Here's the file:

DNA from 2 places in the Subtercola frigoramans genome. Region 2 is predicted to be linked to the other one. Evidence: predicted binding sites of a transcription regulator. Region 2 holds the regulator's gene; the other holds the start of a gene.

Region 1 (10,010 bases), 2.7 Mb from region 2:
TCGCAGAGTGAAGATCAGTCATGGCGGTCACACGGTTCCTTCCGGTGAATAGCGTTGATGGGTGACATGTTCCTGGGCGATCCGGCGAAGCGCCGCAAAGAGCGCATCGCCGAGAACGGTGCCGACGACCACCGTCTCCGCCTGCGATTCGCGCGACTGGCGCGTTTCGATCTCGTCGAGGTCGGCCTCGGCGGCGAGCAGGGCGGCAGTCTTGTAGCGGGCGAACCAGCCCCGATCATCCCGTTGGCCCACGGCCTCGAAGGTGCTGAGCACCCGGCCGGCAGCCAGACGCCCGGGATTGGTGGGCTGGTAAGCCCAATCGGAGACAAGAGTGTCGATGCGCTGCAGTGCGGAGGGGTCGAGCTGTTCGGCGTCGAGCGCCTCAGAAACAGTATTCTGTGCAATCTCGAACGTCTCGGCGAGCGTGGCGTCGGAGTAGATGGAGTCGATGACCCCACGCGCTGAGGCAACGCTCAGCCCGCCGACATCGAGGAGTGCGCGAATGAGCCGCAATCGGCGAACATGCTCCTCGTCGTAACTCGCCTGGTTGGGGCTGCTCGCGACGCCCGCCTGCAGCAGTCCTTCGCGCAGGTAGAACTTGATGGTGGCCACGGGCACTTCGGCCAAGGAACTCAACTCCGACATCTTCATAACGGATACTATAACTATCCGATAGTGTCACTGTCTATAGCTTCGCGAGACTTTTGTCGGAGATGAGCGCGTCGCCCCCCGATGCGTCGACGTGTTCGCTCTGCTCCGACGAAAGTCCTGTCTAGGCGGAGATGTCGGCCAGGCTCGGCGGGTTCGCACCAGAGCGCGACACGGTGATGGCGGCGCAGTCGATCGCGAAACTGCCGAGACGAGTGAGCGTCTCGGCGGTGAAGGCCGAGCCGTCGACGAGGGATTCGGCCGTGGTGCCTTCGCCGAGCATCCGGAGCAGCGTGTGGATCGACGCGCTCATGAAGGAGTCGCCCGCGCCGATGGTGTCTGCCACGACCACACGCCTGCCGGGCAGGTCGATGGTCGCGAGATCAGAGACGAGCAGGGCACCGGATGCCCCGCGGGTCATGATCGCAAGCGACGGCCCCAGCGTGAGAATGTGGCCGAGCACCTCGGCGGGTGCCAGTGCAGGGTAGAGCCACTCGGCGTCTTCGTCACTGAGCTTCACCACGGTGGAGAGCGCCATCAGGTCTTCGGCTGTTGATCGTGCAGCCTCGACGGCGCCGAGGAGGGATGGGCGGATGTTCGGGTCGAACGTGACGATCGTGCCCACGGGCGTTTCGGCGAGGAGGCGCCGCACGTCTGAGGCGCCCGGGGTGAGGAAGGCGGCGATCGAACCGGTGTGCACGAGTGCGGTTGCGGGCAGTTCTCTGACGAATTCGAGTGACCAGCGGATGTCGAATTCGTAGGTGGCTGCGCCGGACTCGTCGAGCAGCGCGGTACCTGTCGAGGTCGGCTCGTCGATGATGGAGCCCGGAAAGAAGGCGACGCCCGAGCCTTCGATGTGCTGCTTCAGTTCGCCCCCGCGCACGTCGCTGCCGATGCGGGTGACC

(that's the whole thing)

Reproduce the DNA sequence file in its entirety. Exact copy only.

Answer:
DNA from 2 places in the Subtercola frigoramans genome. Region 2 is predicted to be linked to the other one. Evidence: predicted binding sites of a transcription regulator. Region 2 holds the regulator's gene; the other holds the start of a gene.

Region 1 (10,010 bases), 2.7 Mb from region 2:
TCGCAGAGTGAAGATCAGTCATGGCGGTCACACGGTTCCTTCCGGTGAATAGCGTTGATGGGTGACATGTTCCTGGGCGATCCGGCGAAGCGCCGCAAAGAGCGCATCGCCGAGAACGGTGCCGACGACCACCGTCTCCGCCTGCGATTCGCGCGACTGGCGCGTTTCGATCTCGTCGAGGTCGGCCTCGGCGGCGAGCAGGGCGGCAGTCTTGTAGCGGGCGAACCAGCCCCGATCATCCCGTTGGCCCACGGCCTCGAAGGTGCTGAGCACCCGGCCGGCAGCCAGACGCCCGGGATTGGTGGGCTGGTAAGCCCAATCGGAGACAAGAGTGTCGATGCGCTGCAGTGCGGAGGGGTCGAGCTGTTCGGCGTCGAGCGCCTCAGAAACAGTATTCTGTGCAATCTCGAACGTCTCGGCGAGCGTGGCGTCGGAGTAGATGGAGTCGATGACCCCACGCGCTGAGGCAACGCTCAGCCCGCCGACATCGAGGAGTGCGCGAATGAGCCGCAATCGGCGAACATGCTCCTCGTCGTAACTCGCCTGGTTGGGGCTGCTCGCGACGCCCGCCTGCAGCAGTCCTTCGCGCAGGTAGAACTTGATGGTGGCCACGGGCACTTCGGCCAAGGAACTCAACTCCGACATCTTCATAACGGATACTATAACTATCCGATAGTGTCACTGTCTATAGCTTCGCGAGACTTTTGTCGGAGATGAGCGCGTCGCCCCCCGATGCGTCGACGTGTTCGCTCTGCTCCGACGAAAGTCCTGTCTAGGCGGAGATGTCGGCCAGGCTCGGCGGGTTCGCACCAGAGCGCGACACGGTGATGGCGGCGCAGTCGATCGCGAAACTGCCGAGACGAGTGAGCGTCTCGGCGGTGAAGGCCGAGCCGTCGACGAGGGATTCGGCCGTGGTGCCTTCGCCGAGCATCCGGAGCAGCGTGTGGATCGACGCGCTCATGAAGGAGTCGCCCGCGCCGATGGTGTCTGCCACGACCACACGCCTGCCGGGCAGGTCGATGGTCGCGAGATCAGAGACGAGCAGGGCACCGGATGCCCCGCGGGTCATGATCGCAAGCGACGGCCCCAGCGTGAGAATGTGGCCGAGCACCTCGGCGGGTGCCAGTGCAGGGTAGAGCCACTCGGCGTCTTCGTCACTGAGCTTCACCACGGTGGAGAGCGCCATCAGGTCTTCGGCTGTTGATCGTGCAGCCTCGACGGCGCCGAGGAGGGATGGGCGGATGTTCGGGTCGAACGTGACGATCGTGCCCACGGGCGTTTCGGCGAGGAGGCGCCGCACGTCTGAGGCGCCCGGGGTGAGGAAGGCGGCGATCGAACCGGTGTGCACGAGTGCGGTTGCGGGCAGTTCTCTGACGAATTCGAGTGACCAGCGGATGTCGAATTCGTAGGTGGCTGCGCCGGACTCGTCGAGCAGCGCGGTACCTGTCGAGGTCGGCTCGTCGATGATGGAGCCCGGAAAGAAGGCGACGCCCGAGCCTTCGATGTGCTGCTTCAGTTCGCCCCCGCGCACGTCGCTGCCGATGCGGGTGACC